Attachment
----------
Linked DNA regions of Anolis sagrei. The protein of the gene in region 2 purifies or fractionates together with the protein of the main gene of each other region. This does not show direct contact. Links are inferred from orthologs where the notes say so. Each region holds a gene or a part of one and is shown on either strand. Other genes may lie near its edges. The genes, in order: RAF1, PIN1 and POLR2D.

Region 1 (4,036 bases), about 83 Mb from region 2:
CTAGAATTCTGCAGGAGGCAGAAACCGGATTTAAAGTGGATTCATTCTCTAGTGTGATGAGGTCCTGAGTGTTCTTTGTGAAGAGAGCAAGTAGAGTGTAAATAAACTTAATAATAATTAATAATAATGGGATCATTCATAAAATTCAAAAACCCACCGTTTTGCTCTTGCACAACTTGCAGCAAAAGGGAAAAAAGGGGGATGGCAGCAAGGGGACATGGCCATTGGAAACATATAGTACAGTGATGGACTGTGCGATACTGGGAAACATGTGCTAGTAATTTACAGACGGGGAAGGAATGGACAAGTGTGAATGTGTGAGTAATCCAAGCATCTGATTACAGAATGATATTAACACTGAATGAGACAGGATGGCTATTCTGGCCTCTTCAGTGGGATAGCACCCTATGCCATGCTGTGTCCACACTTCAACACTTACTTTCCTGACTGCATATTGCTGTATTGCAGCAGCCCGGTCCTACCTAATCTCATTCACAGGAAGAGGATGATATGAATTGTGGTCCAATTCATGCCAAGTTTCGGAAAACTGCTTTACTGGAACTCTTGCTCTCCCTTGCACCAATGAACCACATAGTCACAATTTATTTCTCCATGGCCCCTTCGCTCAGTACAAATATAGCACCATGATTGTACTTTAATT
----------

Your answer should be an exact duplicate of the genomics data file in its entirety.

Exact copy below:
Linked DNA regions of Anolis sagrei. The protein of the gene in region 2 purifies or fractionates together with the protein of the main gene of each other region. This does not show direct contact. Links are inferred from orthologs where the notes say so. Each region holds a gene or a part of one and is shown on either strand. Other genes may lie near its edges. The genes, in order: RAF1, PIN1 and POLR2D.

Region 1 (4,036 bases), about 83 Mb from region 2:
CTAGAATTCTGCAGGAGGCAGAAACCGGATTTAAAGTGGATTCATTCTCTAGTGTGATGAGGTCCTGAGTGTTCTTTGTGAAGAGAGCAAGTAGAGTGTAAATAAACTTAATAATAATTAATAATAATGGGATCATTCATAAAATTCAAAAACCCACCGTTTTGCTCTTGCACAACTTGCAGCAAAAGGGAAAAAAGGGGGATGGCAGCAAGGGGACATGGCCATTGGAAACATATAGTACAGTGATGGACTGTGCGATACTGGGAAACATGTGCTAGTAATTTACAGACGGGGAAGGAATGGACAAGTGTGAATGTGTGAGTAATCCAAGCATCTGATTACAGAATGATATTAACACTGAATGAGACAGGATGGCTATTCTGGCCTCTTCAGTGGGATAGCACCCTATGCCATGCTGTGTCCACACTTCAACACTTACTTTCCTGACTGCATATTGCTGTATTGCAGCAGCCCGGTCCTACCTAATCTCATTCACAGGAAGAGGATGATATGAATTGTGGTCCAATTCATGCCAAGTTTCGGAAAACTGCTTTACTGGAACTCTTGCTCTCCCTTGCACCAATGAACCACATAGTCACAATTTATTTCTCCATGGCCCCTTCGCTCAGTACAAATATAGCACCATGATTGTACTTTAATT